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Carpinus For Sale

The Plant Company is New Zealand’s number one supplier of plants and garden accessories – we’re here to help you breathe life into your dream garden. We have the best Carpinus for sale, a fantastic range, and we can ship them to you fast! Browse our range of New Zealand-grown plants for sale and add some of our amazing gems to your garden.

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Carpinus Hornbeam – Best In New Zealand

Growing Carpinus Hornbeam in your garden delivers a vast range of benefits:

We have the largest variety of Hornbeam plants, and the right one for your space. Our Carpinus betulus plants have been selected to thrive in NZ’s climate. We stock only the highest quality plants, sourcing them locally and from NZ’s leading nurseries. Each plant is packed and transported with extreme care, ensuring it arrives to you in the same condition it was in when it left the nursery. If you are wanting to buy Carpinus, shop with confidence from the best in the industry.

Carpinus Questions

1. What are the cons of hornbeam?

The cons of hornbeam include:

Despite these cons, hornbeam trees are a popular choice for landscaping and hedging. This is due to their attractive foliage, hardiness, and ability to tolerate a variety of conditions.

2. Is Carpinus poisonous to dogs?

Carpinus trees (hornbeam) are not poisonous to dogs. However, it is important to note that any plant material can cause an upset stomach in dogs if ingested in large quantities.

3. Is hornbeam fast growing?

Hornbeams are relatively slow-growing. They typically grow about 25-40 cm per year, but this can vary depending on the species and growing conditions. Hornbeams can reach a height of up to 30 m and a width of up to 20 m at maturity.

4. Is Carpinus an evergreen?

Carpinus (hornbeams) are not evergreen. They are known for their beautiful, bright green leaves in the spring and summer, which then turn a golden yellow or orange colour before falling in autumn.

5. What are the characteristics of Carpinus?

Carpinus, or hornbeam, is a genus of deciduous trees and shrubs in the birch family (Betulaceae). There are about 40 species of hornbeam, which are native to Europe, Asia, and North America.

Hornbeam trees are known for their hard, dense wood, which is often used for tool handles, musical instruments, and other specialty products. Hornbeam trees are also popular for landscaping and hedging because of their attractive foliage, hardiness, and ability to tolerate a variety of conditions.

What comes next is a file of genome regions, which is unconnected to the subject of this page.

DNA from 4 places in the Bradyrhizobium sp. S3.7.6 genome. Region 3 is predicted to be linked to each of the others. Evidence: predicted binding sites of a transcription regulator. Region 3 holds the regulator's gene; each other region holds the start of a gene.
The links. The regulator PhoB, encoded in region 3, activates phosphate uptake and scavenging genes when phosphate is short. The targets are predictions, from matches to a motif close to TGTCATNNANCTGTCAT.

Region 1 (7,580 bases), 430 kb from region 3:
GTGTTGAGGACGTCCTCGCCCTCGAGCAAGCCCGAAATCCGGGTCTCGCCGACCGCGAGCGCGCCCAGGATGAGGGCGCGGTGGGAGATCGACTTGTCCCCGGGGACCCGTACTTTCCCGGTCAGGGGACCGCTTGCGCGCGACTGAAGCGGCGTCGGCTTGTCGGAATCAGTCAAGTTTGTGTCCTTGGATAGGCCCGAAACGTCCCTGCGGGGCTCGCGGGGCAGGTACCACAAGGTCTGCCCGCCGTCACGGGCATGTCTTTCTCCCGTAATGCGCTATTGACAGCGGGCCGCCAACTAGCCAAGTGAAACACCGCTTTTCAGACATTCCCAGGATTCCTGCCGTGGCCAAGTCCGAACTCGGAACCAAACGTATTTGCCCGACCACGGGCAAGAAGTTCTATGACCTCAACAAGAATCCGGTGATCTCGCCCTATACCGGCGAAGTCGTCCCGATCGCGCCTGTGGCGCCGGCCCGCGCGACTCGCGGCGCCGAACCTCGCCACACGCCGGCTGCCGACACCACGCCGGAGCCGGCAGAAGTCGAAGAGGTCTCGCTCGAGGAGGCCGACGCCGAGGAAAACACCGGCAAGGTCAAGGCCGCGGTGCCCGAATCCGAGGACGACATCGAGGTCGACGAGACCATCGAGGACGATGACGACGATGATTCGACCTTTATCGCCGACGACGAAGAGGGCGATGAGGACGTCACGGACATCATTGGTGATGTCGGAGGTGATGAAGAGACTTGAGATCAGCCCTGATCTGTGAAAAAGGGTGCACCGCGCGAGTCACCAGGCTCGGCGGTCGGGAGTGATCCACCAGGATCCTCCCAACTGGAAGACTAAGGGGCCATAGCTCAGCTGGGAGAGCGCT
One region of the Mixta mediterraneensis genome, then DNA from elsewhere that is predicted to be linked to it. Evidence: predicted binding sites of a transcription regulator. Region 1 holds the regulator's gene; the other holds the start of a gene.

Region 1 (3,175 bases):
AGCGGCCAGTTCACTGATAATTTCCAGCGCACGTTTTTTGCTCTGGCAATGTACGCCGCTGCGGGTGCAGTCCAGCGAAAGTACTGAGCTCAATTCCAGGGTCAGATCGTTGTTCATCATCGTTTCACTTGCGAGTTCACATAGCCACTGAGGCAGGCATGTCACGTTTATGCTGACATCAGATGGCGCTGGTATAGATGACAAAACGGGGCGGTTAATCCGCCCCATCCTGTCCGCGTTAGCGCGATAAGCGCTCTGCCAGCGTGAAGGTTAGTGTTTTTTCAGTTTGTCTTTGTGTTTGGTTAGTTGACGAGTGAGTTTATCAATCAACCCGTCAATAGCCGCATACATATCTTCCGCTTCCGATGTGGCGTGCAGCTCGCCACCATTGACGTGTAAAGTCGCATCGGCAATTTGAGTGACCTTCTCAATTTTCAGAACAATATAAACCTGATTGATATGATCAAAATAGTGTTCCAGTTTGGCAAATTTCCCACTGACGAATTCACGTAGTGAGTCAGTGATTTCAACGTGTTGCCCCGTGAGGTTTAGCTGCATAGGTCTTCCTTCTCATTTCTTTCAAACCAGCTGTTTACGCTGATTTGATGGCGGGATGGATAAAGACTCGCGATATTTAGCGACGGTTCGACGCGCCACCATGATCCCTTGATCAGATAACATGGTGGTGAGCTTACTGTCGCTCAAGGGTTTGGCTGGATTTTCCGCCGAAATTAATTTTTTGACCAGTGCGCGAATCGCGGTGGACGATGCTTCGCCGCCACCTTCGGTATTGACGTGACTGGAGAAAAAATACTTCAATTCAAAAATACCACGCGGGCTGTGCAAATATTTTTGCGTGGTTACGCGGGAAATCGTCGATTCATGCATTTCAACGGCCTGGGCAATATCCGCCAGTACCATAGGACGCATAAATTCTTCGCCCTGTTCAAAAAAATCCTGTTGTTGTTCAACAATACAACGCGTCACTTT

Here are some of the key characteristics of hornbeam trees:

6. How much does a hornbeam cost?

The cost of a hornbeam tree can vary greatly depending on several factors, but here is a general guide:

Common hornbeam (Carpinus betulus): This is the most readily available and generally the most affordable species. American hornbeam (Carpinus caroliniana) is less common and may cost a bit more. More unique or rare varieties, such as those pleached into formal shapes, can be significantly more expensive.

7. Which is better beech or hornbeam?

Deciding whether beech or hornbeam is "better" depends on your specific needs and preferences. Both trees have their advantages and disadvantages, making them better suited for different situations. Here's a comparison to help you decide:






8. Where is the best place to plant hornbeam?

Finding the best place for your hornbeam depends on several factors:

Sunlight and Shade:



Additional considerations:

Examples of good places to plant hornbeams:

Remember: Always research the specific needs of your chosen hornbeam variety to ensure you choose the best location for its optimal growth and health.

9. Which grows faster hornbeam or beech?

Hornbeam generally grows faster than beech, both in terms of height and spread. Here's a breakdown:

Growth Rate:

Mature Size:

Therefore, while beech will eventually become a much larger tree, hornbeam wins the race in terms of initial growth speed. You can expect a hornbeam to grow noticeably faster and reach a respectable size sooner than a beech of the same age.

10. How can you tell a hornbeam from a beech?

Telling a hornbeam from a beech can be tricky at first glance, especially when they're not in leaf. Here are several helpful clues to differentiate the two:




Size and Growth:

Additional Tip:

Contact us

Whether you need assistance finding the plant you’re looking for or you simply want to know more about who we are and what we do, we invite you to get in touch with us today. A member of The Plant Company team will get back in touch as soon as possible.

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